06/20/2012

Colleges not adequately supporting their teaching force

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Colleges and universities are relying ever more heavily on part-time faculty while failing to support them adequately. The extent of that failure—and its impact on the majority of the higher education instructional workforce—is documented in a new survey released this week by the Coalition on the Academic Workforce.

Currently, according to data from the U.S. Department of Education, 1.3 million of the 1.8 million faculty providing instruction in two- and four-year institutions are part-time or adjunct faculty, teaching off the tenure track.

Yet, according to CAW, higher education employers pay part-time faculty poorly, fail to provide them the kind of academic and work supports that most professionals rely on to do their jobs, and don't attach rewards or incentives to the credentials their academic employees hold or earn. They also continue to offer part-time employees work deemed "temporary," despite the fact that their reliance on part-time faculty seems to be a permanent trend.

The survey, "A Portrait of Part-Time Faculty Members," was conducted during the fall semester of 2010 and was open to any faculty member or instructor who wished to complete a questionnaire. CAW received 28,974 responses. Faculty members in part-time positions were the largest group of respondents, providing 10,331 of the 19,850 valid responses by contingent faculty members and instructors who were teaching at least one course in fall 2010.

The survey's key findings include:

  • The median pay per course, standardized to a three-credit course, was $2,700 in fall 2010, and ranged from a low of $2,235 at two-year colleges to a high of $3,400 at four-year doctoral or research universities.
  • Part-time faculty respondents saw little, if any, wage premium based on their credentials.
  • Professional support was minimal for part-time faculty members' work outside the classroom and for their inclusion in academic decision-making. "Clearly, part-time faculty are undersupported," says Bonnie Halloran, president of the Lecturers' Employee Organization at the University of Michigan. "Part-time faculty [at the University of Michigan] have phones, offices and access to support staff through our collective bargaining agreement. But we have less access to professional development opportunities, even though we make up 33 to 50 percent of the faculty across the University of Michigan's three campuses."
  • Part-time teaching is not necessarily temporary employment, and those teaching part time do not necessarily prefer a part-time to a full-time position. More than 80 percent of respondents reported teaching part time for more than three years, and more than half, for more than six years. And 75 percent of respondents said they have sought, are now seeking, or will be seeking, a full-time tenure-track position.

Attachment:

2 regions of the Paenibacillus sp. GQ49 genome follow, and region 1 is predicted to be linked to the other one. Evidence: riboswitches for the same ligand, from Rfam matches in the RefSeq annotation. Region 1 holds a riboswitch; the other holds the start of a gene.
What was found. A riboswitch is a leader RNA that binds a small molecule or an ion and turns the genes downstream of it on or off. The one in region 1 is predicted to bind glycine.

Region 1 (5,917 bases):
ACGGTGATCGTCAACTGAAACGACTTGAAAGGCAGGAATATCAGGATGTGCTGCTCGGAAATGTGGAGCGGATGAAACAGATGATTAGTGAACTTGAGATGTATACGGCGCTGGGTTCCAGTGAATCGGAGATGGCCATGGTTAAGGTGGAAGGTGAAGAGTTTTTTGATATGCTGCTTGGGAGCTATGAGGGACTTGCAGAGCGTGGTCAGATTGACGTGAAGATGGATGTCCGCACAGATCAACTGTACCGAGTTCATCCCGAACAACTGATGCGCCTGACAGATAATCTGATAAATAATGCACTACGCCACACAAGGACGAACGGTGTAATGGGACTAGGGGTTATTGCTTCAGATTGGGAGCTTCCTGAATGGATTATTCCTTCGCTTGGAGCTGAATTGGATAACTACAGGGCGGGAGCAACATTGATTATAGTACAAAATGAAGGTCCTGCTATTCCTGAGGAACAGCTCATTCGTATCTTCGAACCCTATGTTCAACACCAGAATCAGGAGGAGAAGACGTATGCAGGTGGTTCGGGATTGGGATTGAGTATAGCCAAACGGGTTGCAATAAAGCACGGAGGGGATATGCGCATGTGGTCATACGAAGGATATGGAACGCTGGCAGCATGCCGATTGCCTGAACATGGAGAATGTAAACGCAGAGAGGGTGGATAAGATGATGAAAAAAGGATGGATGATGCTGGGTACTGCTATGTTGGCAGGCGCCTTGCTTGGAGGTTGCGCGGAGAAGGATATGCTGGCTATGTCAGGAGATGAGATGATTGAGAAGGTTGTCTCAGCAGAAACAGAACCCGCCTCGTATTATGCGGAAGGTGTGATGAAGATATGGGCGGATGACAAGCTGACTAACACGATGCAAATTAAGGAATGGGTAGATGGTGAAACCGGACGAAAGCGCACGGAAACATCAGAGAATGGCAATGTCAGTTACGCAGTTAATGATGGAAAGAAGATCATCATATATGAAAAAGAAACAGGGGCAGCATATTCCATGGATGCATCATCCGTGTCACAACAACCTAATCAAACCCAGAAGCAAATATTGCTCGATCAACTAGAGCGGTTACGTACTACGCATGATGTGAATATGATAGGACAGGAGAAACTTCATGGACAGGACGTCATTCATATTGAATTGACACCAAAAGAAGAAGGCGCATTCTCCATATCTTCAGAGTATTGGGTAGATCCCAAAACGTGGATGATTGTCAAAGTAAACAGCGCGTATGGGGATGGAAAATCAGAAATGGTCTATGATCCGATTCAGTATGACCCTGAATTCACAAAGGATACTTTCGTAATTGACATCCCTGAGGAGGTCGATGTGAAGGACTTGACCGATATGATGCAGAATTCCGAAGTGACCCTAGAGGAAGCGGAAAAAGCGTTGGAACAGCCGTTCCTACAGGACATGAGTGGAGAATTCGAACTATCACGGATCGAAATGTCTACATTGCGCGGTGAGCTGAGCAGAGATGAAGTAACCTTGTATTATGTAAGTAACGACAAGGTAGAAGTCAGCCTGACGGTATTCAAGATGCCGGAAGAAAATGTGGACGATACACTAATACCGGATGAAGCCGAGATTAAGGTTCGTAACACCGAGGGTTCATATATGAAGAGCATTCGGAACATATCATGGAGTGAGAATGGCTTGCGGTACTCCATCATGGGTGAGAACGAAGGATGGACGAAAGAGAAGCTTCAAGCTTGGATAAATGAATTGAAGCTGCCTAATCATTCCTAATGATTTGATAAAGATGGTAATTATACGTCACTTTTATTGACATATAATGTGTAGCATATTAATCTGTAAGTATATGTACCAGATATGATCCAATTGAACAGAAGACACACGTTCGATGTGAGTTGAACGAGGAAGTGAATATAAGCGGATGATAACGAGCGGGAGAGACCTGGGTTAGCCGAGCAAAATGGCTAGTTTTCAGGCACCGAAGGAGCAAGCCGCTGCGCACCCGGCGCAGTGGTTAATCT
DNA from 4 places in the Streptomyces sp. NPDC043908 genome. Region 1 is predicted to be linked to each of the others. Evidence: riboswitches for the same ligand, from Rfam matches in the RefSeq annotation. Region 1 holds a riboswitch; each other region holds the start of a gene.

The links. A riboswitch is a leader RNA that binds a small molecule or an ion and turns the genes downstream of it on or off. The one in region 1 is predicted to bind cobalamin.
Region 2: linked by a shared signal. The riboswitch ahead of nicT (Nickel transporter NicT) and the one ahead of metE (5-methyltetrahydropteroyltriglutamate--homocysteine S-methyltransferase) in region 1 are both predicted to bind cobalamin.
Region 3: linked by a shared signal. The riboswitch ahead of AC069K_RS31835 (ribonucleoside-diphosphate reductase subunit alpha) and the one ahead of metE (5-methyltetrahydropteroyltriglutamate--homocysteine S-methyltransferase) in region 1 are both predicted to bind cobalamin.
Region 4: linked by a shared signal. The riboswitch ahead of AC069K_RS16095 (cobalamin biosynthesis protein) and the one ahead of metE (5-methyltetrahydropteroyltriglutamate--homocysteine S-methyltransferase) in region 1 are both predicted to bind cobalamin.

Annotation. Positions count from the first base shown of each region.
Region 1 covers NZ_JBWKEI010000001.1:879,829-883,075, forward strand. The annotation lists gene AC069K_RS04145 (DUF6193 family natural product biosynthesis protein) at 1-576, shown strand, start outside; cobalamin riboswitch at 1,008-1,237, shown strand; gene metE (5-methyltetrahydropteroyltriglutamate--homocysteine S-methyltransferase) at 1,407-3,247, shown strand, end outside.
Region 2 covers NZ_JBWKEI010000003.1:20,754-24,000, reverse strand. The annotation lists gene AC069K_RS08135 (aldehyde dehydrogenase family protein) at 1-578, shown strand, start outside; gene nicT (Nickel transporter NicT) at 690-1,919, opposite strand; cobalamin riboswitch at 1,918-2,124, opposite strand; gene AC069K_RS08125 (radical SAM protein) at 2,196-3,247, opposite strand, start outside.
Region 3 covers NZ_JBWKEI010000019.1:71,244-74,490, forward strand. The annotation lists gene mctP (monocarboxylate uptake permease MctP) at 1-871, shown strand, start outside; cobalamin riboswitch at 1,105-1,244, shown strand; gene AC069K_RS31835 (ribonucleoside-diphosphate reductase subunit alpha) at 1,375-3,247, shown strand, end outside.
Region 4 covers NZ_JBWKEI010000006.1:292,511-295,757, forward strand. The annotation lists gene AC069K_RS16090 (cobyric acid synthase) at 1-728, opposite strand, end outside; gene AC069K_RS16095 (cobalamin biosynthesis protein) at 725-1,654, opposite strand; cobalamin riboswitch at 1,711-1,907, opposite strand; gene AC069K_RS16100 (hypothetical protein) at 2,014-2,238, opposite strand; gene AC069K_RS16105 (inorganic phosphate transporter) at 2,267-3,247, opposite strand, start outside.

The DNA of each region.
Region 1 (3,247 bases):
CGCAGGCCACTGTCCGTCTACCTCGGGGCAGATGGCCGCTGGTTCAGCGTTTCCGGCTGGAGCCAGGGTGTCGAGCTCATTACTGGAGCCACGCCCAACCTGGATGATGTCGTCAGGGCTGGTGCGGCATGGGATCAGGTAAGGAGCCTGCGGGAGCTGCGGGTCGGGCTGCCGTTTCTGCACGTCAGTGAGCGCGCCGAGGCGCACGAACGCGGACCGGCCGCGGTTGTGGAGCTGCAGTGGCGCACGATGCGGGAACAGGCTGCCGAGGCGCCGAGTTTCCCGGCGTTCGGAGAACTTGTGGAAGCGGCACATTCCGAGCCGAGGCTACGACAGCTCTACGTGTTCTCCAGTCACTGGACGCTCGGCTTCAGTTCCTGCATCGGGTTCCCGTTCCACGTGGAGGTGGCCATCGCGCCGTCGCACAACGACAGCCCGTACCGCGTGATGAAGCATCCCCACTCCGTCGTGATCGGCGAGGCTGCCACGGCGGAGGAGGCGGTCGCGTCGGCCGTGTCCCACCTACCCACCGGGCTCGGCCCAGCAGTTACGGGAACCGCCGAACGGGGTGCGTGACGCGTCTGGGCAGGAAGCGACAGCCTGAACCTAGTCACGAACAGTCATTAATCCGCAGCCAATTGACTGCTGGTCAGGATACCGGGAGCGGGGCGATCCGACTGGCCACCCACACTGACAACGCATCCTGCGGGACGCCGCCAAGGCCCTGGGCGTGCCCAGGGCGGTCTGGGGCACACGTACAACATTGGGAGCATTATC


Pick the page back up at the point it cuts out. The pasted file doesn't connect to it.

• In addition to gathering information about their academic background and other personal characteristics, the survey asked part-time faculty respondents to provide data for each course they taught—a total of 19,615 courses. Course loads varied significantly among respondents. Slightly more than half taught one or two courses during the fall 2010 term, while slightly fewer than half taught three or more courses.

CAW is a group of higher education associations, disciplinary associations and faculty organizations committed to working on the issues associated with deteriorating faculty working conditions and their effect on the success of college and university students in the United States. The AFT is a leading member of the group and a chief supporter of the survey.

One of the primary features of the academic staffing crisis, says CAW, is that information available on the working conditions of part-time faculty is minimal. The Department of Education used to collect significant data on faculty, but funding has dried up. As a result, the large and growing majority employed in contingent positions are rendered largely invisible, both as individuals on the campuses where they work and collectively in the ongoing policy discussions of higher education.

 "In order to a solve a problem, you have to understand it," says Sandra Schroeder, chair of the AFT Higher Education program and policy council, president of AFT Washington and an AFT vice president. "The plight of contingent faculty is one of the most urgent problems we face in higher education. This survey will give us crucial information about the next steps to take toward systemic improvements so that students are better served in our colleges and universities." [Barbara McKenna]

Download the full report at www.academicworkforce.org.

 

June 20, 2012